Making Globalization Work: Towards Global Economic Justice
Globalization as a corporate-led process has come under much justifiable criticism. This paper attempts to give the term analytic content distinct from its more ideological formulations.. It then focuses on a normative analysis of globalization from the capabilities perspective. A freedom-centered perspective such as the capabilities approach emphasizes policies and institutions that can enhance freedom globally and locally. A global governance structure based on transparent principles of both economic efficiency and social justice is shown to be a desirable state of affairs; however, the present fractured process of globalization is more likely to end up in a fragmenting regionalism or even national protectionism and rivalry. Multilateral cooperation on the basis of the framework advanced here is an urgent necessity.To this end the creation of international regimes of cooperation in areas ranging from trade and finance to ecological and women's and minorities rights issues must be put on the international and national social and political agendas
|Date of creation:||2008|
|Date of revision:||2008|
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- Keith Griffin and Azizur Rahman Khan, 1992. "Globalisation and the Developing World: An Essay on the International Dimensions of Development in the Post-Cold War Era," Human Development Occasional Papers (1992-2007) HDOCPA-1992-02, Human Development Report Office (HDRO), United Nations Development Programme (UNDP).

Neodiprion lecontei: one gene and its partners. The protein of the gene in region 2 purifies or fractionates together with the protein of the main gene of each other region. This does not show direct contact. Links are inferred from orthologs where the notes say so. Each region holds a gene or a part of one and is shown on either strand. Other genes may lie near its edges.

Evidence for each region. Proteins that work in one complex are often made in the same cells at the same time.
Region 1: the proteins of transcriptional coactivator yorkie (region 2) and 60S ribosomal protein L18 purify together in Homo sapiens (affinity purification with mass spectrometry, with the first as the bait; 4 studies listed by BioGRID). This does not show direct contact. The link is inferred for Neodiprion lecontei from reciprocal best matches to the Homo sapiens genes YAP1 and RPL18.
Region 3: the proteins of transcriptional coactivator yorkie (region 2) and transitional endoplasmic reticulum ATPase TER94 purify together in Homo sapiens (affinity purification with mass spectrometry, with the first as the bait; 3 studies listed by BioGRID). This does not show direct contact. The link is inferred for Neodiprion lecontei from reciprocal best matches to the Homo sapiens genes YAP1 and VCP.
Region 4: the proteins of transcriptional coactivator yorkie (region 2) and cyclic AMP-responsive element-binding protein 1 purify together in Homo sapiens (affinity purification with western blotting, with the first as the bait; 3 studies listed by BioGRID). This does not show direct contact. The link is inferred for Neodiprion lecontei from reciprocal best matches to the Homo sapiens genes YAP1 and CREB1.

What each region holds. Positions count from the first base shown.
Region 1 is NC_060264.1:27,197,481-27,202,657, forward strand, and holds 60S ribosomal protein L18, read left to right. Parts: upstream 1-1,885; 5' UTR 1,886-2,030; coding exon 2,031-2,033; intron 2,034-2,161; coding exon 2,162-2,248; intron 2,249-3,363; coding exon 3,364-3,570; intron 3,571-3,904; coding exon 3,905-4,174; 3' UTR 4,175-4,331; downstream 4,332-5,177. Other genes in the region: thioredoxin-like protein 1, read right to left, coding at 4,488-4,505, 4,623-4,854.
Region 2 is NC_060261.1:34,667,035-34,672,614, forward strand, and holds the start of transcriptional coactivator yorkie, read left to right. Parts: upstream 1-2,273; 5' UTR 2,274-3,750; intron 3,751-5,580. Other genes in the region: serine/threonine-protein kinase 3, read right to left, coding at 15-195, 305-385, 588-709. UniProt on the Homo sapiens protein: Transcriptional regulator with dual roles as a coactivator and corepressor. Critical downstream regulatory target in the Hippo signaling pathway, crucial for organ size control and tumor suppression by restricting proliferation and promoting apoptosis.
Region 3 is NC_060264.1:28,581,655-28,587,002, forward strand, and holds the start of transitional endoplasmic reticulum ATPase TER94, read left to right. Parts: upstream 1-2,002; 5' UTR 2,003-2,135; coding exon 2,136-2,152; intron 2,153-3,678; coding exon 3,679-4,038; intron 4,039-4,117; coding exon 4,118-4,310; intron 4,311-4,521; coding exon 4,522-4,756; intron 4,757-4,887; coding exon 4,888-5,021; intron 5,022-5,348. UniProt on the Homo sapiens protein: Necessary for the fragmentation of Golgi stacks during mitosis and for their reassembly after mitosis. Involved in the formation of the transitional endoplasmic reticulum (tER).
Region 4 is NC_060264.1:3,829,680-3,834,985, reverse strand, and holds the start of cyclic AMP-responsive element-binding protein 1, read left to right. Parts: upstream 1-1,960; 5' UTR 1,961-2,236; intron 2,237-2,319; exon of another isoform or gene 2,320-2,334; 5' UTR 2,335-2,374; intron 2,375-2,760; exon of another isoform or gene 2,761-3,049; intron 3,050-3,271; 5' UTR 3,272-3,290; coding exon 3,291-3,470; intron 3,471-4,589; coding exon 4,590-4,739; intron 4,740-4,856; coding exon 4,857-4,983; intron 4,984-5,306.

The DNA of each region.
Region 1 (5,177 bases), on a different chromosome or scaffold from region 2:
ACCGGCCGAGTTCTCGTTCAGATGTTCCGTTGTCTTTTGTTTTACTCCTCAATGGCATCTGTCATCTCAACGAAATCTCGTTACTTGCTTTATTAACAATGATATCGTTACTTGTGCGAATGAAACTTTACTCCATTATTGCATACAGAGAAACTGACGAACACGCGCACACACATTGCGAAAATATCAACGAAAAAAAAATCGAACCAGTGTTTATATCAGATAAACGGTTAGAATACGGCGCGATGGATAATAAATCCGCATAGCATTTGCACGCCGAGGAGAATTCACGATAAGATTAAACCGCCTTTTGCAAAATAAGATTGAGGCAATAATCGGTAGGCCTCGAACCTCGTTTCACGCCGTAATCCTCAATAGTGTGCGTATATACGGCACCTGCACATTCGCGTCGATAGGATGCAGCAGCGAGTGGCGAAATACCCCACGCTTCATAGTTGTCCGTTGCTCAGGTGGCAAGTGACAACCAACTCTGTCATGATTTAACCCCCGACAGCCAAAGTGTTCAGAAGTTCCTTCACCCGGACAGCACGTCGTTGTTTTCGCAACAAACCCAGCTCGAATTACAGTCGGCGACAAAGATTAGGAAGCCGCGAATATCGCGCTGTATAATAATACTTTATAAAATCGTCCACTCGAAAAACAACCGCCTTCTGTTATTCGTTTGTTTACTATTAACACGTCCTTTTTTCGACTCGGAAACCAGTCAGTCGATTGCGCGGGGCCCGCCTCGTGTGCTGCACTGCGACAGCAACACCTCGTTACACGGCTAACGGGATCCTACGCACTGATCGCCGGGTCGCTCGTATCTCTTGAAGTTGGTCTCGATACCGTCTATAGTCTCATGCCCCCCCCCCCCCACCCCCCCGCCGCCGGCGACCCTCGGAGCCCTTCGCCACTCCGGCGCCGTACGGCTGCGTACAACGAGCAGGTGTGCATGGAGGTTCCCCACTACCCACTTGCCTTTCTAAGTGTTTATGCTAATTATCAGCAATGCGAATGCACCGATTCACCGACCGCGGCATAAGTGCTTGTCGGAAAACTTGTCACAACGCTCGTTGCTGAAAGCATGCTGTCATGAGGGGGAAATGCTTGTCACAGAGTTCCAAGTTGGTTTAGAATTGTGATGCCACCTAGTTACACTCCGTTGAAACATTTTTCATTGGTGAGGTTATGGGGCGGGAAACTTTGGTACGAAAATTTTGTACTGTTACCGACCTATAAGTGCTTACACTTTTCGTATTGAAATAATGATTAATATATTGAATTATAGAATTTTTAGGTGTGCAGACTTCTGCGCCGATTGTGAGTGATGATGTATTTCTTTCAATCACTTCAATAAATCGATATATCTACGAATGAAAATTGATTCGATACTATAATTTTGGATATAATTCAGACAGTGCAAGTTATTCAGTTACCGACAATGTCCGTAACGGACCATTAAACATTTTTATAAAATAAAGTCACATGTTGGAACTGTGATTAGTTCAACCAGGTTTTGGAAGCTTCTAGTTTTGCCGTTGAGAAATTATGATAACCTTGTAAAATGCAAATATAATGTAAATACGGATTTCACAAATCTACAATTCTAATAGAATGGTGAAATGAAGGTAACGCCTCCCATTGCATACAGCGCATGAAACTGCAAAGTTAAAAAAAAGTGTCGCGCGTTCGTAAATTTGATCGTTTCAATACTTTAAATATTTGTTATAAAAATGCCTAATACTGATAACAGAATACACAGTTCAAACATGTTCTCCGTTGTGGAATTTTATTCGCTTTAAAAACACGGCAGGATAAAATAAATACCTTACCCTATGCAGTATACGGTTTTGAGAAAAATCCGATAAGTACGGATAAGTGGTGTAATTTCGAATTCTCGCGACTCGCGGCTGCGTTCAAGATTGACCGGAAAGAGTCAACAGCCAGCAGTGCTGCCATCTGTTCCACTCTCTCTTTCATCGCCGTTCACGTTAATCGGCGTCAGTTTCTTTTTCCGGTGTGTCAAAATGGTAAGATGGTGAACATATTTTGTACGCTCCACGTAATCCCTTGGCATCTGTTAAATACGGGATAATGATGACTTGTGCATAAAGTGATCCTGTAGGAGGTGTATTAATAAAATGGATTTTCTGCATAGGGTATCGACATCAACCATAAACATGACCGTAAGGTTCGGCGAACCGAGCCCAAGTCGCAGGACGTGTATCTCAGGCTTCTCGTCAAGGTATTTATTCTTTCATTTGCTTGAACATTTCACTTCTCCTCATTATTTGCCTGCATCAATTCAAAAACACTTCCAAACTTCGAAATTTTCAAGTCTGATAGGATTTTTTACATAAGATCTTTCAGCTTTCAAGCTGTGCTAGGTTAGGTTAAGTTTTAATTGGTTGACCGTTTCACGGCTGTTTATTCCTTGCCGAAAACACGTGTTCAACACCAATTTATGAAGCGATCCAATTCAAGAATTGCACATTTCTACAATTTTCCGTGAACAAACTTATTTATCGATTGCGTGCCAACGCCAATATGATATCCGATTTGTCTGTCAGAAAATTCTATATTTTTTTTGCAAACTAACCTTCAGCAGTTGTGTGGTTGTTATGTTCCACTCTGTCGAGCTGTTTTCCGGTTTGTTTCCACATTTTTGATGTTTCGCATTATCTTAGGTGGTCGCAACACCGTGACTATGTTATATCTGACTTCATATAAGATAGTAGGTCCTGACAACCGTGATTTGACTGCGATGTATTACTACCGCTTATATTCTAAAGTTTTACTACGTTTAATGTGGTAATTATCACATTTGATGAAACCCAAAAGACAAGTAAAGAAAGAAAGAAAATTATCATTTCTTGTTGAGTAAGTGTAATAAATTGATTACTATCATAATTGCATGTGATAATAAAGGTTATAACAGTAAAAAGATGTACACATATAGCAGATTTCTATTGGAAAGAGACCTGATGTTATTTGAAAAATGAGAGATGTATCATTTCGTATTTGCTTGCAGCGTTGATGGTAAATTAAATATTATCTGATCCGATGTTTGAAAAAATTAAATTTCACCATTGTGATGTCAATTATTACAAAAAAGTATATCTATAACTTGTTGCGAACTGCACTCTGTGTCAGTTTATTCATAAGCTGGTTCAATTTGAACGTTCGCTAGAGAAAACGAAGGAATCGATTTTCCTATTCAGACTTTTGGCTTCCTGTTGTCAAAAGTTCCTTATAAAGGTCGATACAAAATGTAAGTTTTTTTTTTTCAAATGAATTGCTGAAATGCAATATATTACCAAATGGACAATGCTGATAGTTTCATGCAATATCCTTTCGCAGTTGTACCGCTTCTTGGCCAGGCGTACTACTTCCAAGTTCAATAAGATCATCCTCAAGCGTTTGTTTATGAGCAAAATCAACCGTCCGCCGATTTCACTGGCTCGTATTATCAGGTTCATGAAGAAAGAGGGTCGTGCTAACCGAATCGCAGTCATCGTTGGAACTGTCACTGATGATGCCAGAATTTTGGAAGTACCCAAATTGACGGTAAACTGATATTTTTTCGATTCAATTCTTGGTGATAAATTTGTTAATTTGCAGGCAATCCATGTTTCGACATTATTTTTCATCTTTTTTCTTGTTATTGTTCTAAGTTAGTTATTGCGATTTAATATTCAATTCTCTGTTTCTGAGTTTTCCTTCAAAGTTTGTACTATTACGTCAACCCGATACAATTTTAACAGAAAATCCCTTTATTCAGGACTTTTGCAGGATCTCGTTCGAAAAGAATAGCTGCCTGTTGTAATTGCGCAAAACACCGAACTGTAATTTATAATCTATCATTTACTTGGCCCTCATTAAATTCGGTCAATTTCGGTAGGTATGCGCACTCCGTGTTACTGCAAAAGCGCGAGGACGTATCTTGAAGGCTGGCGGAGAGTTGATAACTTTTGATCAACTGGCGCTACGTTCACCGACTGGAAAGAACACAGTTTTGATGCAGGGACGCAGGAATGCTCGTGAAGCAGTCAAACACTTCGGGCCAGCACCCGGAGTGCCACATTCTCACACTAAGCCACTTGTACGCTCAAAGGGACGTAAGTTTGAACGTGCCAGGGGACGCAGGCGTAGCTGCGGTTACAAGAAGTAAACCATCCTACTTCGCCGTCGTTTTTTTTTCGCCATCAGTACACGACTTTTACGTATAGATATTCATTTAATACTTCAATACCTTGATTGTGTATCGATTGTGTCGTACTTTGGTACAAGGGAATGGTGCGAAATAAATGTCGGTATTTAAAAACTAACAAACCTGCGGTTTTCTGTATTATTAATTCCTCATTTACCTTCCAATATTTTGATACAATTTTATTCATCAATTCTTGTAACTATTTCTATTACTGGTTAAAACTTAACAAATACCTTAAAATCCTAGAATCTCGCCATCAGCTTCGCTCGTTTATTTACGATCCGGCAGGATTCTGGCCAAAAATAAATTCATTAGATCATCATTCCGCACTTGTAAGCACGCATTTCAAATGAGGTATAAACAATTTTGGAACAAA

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- Haider A. Khan, 2007. "A Theory of Deep Democracy and Economic Justice in the Age of Postmodernism," CIRJE F-Series CIRJE-F-468, CIRJE, Faculty of Economics, University of Tokyo.
- Paul Cook & Colin Kirkpatrick, 1997. "Globalization, Regionalization and Third World Development," Regional Studies, Taylor & Francis Journals, vol. 31(1), pages 55-66.
- Khan, Haider & Liu, Yibei, 2008. "Globalization and the WTO Dispute Settlement Mechanism: Making a Rules-based Trading Regime Work," MPRA Paper 7613, University Library of Munich, Germany, revised 2008.
- Haider A. Khan, 2002. "Can Banks Learn to Be Rational?," CIRJE F-Series CIRJE-F-151, CIRJE, Faculty of Economics, University of Tokyo.
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